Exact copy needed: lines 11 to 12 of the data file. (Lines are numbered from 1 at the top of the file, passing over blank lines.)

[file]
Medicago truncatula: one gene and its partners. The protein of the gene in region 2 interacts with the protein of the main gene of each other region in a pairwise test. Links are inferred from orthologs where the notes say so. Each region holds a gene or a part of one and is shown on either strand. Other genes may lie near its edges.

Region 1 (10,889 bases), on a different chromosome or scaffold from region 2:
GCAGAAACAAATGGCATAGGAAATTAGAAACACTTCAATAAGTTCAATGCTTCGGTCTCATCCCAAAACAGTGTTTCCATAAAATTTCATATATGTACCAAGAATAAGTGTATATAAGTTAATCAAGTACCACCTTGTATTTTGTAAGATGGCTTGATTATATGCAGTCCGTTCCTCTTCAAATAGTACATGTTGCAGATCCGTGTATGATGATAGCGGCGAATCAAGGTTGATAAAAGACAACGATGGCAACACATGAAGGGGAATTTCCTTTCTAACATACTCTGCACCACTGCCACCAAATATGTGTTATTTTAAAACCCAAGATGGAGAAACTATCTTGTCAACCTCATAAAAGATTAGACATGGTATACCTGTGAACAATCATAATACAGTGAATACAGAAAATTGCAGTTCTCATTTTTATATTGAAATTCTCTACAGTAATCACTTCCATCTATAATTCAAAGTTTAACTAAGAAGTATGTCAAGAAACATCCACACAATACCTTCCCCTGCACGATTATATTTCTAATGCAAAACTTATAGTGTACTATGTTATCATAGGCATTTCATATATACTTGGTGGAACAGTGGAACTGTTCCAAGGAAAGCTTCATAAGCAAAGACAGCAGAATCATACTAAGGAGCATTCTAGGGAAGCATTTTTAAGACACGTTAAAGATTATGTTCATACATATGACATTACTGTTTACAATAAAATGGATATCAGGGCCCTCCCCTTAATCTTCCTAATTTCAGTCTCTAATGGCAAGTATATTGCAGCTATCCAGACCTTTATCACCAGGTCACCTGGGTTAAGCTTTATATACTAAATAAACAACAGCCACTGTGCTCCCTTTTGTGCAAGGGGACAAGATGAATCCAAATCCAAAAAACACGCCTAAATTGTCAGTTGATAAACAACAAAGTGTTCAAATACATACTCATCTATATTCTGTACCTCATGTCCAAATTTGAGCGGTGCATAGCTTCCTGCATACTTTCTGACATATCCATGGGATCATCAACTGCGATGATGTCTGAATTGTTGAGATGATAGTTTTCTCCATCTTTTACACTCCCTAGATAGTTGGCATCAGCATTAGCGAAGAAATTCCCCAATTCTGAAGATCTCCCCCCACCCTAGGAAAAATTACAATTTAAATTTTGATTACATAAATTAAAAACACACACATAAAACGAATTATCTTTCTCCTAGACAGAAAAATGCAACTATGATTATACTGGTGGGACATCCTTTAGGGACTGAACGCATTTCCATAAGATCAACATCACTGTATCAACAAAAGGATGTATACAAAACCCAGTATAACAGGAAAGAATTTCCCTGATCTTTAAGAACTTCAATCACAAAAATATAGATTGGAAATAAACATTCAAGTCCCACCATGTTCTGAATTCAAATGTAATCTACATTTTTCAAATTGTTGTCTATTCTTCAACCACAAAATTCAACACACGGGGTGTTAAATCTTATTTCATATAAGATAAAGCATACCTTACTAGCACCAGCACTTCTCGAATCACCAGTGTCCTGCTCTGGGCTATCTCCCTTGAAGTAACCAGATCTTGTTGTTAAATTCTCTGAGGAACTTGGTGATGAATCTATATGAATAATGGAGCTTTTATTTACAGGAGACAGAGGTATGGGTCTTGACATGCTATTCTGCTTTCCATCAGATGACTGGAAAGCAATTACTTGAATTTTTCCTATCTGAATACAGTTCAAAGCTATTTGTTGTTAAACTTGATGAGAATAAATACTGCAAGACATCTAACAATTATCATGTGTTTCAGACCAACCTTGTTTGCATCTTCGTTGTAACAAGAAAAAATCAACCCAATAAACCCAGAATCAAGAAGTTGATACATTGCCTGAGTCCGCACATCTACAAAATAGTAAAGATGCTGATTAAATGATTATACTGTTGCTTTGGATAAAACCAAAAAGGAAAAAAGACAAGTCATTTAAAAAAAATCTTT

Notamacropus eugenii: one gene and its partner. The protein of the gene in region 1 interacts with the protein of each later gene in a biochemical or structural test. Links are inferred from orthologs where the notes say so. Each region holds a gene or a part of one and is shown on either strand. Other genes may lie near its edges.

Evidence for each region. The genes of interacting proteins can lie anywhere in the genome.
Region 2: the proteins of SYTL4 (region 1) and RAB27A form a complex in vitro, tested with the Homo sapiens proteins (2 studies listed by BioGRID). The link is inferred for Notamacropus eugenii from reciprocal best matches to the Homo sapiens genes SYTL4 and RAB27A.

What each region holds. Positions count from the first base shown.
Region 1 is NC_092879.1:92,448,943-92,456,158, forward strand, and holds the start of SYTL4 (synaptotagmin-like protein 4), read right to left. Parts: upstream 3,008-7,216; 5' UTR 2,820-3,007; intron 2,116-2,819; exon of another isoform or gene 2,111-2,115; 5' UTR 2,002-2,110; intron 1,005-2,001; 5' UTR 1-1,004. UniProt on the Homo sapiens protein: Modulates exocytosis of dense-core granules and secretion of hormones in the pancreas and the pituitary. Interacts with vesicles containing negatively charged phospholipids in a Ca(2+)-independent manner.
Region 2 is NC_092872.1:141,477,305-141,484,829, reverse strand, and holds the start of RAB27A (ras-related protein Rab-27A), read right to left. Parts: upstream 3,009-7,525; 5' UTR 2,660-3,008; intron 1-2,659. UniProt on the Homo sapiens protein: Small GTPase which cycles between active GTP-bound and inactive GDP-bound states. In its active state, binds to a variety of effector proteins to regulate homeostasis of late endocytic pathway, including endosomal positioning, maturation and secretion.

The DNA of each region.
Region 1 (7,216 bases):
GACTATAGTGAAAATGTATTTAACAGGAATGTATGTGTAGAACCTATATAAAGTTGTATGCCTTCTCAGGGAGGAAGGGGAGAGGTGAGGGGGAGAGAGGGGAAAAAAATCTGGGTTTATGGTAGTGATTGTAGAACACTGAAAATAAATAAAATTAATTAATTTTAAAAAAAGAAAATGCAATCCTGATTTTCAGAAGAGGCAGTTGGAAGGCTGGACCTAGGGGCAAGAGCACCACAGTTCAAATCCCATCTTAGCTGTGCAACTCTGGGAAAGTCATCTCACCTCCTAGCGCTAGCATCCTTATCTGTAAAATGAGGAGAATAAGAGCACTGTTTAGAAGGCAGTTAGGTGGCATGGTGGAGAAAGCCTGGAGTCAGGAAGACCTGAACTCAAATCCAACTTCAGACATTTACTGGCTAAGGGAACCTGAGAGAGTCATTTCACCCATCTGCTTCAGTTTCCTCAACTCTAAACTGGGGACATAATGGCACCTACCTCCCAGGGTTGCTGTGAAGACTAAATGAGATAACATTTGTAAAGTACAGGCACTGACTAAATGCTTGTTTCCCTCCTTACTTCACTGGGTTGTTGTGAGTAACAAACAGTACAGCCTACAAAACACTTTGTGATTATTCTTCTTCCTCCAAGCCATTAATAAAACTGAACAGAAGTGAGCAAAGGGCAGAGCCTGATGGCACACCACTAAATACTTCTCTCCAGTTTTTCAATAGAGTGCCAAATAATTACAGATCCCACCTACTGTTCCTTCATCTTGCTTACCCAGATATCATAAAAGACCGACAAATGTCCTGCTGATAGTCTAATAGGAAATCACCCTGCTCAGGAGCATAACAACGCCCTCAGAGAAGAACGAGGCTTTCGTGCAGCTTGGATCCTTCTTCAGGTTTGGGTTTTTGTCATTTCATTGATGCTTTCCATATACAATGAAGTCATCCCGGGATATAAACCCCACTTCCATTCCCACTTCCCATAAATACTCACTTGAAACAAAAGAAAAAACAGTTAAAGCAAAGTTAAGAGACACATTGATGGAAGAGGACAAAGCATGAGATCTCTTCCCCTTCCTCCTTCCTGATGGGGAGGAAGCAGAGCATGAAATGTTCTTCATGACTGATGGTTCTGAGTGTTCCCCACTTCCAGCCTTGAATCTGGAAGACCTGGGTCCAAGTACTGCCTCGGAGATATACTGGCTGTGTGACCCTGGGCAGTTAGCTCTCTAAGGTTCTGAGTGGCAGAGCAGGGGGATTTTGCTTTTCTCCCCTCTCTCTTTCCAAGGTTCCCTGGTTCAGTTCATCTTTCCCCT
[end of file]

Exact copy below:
Region 1 (7,216 bases):
GACTATAGTGAAAATGTATTTAACAGGAATGTATGTGTAGAACCTATATAAAGTTGTATGCCTTCTCAGGGAGGAAGGGGAGAGGTGAGGGGGAGAGAGGGGAAAAAAATCTGGGTTTATGGTAGTGATTGTAGAACACTGAAAATAAATAAAATTAATTAATTTTAAAAAAAGAAAATGCAATCCTGATTTTCAGAAGAGGCAGTTGGAAGGCTGGACCTAGGGGCAAGAGCACCACAGTTCAAATCCCATCTTAGCTGTGCAACTCTGGGAAAGTCATCTCACCTCCTAGCGCTAGCATCCTTATCTGTAAAATGAGGAGAATAAGAGCACTGTTTAGAAGGCAGTTAGGTGGCATGGTGGAGAAAGCCTGGAGTCAGGAAGACCTGAACTCAAATCCAACTTCAGACATTTACTGGCTAAGGGAACCTGAGAGAGTCATTTCACCCATCTGCTTCAGTTTCCTCAACTCTAAACTGGGGACATAATGGCACCTACCTCCCAGGGTTGCTGTGAAGACTAAATGAGATAACATTTGTAAAGTACAGGCACTGACTAAATGCTTGTTTCCCTCCTTACTTCACTGGGTTGTTGTGAGTAACAAACAGTACAGCCTACAAAACACTTTGTGATTATTCTTCTTCCTCCAAGCCATTAATAAAACTGAACAGAAGTGAGCAAAGGGCAGAGCCTGATGGCACACCACTAAATACTTCTCTCCAGTTTTTCAATAGAGTGCCAAATAATTACAGATCCCACCTACTGTTCCTTCATCTTGCTTACCCAGATATCATAAAAGACCGACAAATGTCCTGCTGATAGTCTAATAGGAAATCACCCTGCTCAGGAGCATAACAACGCCCTCAGAGAAGAACGAGGCTTTCGTGCAGCTTGGATCCTTCTTCAGGTTTGGGTTTTTGTCATTTCATTGATGCTTTCCATATACAATGAAGTCATCCCGGGATATAAACCCCACTTCCATTCCCACTTCCCATAAATACTCACTTGAAACAAAAGAAAAAACAGTTAAAGCAAAGTTAAGAGACACATTGATGGAAGAGGACAAAGCATGAGATCTCTTCCCCTTCCTCCTTCCTGATGGGGAGGAAGCAGAGCATGAAATGTTCTTCATGACTGATGGTTCTGAGTGTTCCCCACTTCCAGCCTTGAATCTGGAAGACCTGGGTCCAAGTACTGCCTCGGAGATATACTGGCTGTGTGACCCTGGGCAGTTAGCTCTCTAAGGTTCTGAGTGGCAGAGCAGGGGGATTTTGCTTTTCTCCCCTCTCTCTTTCCAAGGTTCCCTGGTTCAGTTCATCTTTCCCCT